I'm talking, of course, about the Houston mother, Andrea Yates, who methodically drowned her five children last week.
As a journalist, I know I'm supposed to look at even the most grisly of human events with an unblinking eye.
As an editor, I know I'm supposed to give our readers TIME's signature brand of analysis and perspective.
But as a father, I know that this story makes me ill.
So what did I do? I punted. I decided not to run a news story about it. Why? Not only because I was a father, but because I didn't think we could bring any particular insight to a story that was singularly gruesome. Sometimes there's just no point in piling on.
Yes, I knew that people were fascinated by the story in the slightly prurient way that we all can't help but look at the slow-motion video of a car crash. And, yes, I knew that as an editor I could fashion some journalistic angle that would justify dwelling on the morbid tick-tock of the killings. We could look at post-partum depression or why she "snapped", or the role of the father or her doctor or any number of possible explanations.
And, yes, by now I've read the stories by mothers confessing that in the dark night of the soul they can somehow understand what Andrea Yates did. But they don't kill their kids, do they?
The irony is that the very singularity of the event makes it both more of a story, and less, at the same time. More because it's the man who bites the dog, it fits our modern definition of news as something that departs from the ordinary. Less because in something so singular there's very often no lessons to be learned, no larger meaning to be gleaned. It stands on its own, uniquely horrifying but strangely and reassuringly unique.
Sometimes there's just no point in trying to comprehend the incomprehensible.
Much of the television coverage of the event and its aftermath verged on the morbidly obscene. The father's excruciating press conference; the pastor's nauseating one; the obligatory mindless interviews with friends and neighbors. Americans have so internalized the grammar and vocabulary of modern media that when something happens to them that's newsworthy, even if it's a tragedy beyond one's ken, the first thing they do is call a press conference.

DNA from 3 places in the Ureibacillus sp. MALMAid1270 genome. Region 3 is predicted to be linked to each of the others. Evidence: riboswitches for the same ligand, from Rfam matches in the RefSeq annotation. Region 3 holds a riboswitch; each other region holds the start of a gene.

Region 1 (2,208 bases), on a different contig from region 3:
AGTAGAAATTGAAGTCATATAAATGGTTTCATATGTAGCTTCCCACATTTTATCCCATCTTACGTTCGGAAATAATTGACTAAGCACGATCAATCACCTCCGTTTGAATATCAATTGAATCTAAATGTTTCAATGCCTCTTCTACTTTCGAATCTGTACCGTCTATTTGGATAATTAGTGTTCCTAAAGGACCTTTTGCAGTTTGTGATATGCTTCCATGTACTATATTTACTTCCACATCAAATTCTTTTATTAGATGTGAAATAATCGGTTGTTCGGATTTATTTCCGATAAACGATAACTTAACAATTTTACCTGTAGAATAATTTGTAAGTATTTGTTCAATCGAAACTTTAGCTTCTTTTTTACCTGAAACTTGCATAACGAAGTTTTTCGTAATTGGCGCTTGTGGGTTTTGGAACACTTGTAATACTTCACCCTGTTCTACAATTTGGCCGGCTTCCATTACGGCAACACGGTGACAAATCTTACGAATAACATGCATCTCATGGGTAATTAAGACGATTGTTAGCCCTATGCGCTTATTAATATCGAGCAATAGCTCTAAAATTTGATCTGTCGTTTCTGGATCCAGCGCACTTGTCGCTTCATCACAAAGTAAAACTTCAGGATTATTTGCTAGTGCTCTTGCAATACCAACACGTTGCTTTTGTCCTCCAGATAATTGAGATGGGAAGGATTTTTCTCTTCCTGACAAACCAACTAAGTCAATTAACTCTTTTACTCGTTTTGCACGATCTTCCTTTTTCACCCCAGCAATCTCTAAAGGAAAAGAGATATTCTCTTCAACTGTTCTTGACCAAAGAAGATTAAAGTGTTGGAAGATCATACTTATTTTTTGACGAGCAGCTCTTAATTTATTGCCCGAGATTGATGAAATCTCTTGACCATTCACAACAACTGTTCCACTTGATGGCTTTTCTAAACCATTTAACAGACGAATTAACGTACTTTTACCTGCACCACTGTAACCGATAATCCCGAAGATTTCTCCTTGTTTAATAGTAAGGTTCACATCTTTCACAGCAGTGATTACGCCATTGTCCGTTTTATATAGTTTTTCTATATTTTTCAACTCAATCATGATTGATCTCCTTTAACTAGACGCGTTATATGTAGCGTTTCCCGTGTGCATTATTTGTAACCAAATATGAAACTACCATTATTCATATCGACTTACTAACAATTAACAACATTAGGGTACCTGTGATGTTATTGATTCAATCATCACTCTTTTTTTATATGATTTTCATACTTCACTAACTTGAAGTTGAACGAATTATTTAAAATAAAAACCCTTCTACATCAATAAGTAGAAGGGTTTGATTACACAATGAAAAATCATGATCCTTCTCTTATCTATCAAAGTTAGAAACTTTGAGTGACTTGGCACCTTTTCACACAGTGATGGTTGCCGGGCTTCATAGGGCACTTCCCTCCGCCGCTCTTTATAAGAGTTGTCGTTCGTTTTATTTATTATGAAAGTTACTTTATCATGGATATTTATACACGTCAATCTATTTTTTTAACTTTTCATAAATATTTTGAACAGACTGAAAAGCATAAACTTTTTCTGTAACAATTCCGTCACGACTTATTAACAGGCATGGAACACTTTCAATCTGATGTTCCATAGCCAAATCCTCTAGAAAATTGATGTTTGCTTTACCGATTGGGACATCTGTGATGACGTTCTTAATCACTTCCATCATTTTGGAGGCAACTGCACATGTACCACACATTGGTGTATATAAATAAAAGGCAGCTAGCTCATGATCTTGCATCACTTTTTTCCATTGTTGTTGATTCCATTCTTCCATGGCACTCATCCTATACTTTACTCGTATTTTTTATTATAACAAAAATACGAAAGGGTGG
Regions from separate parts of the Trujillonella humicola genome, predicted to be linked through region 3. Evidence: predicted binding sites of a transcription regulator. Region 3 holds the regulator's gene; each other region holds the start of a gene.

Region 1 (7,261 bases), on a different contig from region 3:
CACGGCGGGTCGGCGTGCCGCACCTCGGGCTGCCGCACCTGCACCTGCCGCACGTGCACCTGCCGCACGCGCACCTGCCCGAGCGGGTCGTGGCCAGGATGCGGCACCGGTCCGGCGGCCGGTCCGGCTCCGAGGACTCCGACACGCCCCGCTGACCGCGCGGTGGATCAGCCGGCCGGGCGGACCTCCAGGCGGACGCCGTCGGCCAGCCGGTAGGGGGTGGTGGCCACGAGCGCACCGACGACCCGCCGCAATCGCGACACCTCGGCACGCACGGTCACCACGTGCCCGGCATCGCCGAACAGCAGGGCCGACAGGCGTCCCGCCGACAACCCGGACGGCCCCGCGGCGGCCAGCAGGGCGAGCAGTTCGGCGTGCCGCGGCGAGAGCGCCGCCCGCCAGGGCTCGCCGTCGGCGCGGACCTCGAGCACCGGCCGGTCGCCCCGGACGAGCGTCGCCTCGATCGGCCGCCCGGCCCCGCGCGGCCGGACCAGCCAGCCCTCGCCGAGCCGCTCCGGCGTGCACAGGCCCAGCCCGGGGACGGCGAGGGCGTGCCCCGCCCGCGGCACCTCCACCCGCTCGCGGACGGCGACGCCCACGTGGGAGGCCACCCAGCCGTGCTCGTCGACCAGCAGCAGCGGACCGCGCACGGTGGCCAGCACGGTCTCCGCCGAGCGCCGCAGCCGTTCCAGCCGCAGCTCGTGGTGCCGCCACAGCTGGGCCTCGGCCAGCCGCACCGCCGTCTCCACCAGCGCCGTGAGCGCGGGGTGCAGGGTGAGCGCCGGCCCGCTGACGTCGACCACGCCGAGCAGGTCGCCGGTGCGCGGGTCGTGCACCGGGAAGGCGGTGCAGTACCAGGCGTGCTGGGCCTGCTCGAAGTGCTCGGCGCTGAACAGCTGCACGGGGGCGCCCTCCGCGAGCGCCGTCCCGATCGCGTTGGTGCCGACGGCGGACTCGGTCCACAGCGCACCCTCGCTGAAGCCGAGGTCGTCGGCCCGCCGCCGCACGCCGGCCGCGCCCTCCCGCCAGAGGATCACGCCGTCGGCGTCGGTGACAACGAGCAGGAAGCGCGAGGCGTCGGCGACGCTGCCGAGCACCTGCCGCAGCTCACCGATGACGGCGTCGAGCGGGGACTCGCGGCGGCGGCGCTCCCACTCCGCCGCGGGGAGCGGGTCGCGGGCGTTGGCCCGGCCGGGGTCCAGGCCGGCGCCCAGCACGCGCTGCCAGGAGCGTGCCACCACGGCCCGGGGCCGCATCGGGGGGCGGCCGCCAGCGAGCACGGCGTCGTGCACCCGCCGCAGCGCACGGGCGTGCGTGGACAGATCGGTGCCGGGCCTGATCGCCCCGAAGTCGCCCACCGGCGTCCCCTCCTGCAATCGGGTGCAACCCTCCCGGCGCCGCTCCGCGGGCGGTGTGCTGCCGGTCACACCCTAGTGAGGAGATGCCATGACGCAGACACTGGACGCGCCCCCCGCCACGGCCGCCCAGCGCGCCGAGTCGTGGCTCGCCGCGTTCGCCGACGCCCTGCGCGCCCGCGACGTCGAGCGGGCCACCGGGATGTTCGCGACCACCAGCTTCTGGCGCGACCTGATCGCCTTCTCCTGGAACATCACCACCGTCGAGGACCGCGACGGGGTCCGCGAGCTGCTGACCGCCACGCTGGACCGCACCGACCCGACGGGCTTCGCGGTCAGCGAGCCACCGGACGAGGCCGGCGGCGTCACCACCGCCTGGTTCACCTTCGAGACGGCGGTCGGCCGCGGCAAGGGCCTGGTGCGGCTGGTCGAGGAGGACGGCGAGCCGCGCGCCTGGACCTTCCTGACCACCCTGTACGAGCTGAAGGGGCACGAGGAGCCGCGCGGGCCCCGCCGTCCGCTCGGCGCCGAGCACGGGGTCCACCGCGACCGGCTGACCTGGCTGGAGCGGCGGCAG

We all seem so concerned about privacy these days, but then no one seems to actually want it. Why is it that at the dawn of the 21st century, emotional pain seems to make people more voluble and want to share it with 100 million of their closest friends?
The glimpses I've gotten of Rusty and Andrea Yates make me think of Hannah Arendt's famous phrase "the banality of evil." Arendt's personification of such evil was Adolph Eichmann, the orderly and seemingly mild-mannered Nazi bureaucrat who helped orchestrate the killing of millions. The Yates's, too, in their own way, seemed somehow deeply and disturbingly ordinary.
But Arendt was talking about how the relentless push-and-pull of organizations and bureaucracies can create a way to blame the system rather than oneself. "I was just following orders" that was the mantra of the German officers at the Nuremberg Trials. It's not a completely illegitimate defense. But I don't think Andrea Yates will say she was "just following orders."
I'm glad she's going to plead insanity. Because I've never heard a better definition of insanity than a woman who drowns her five children.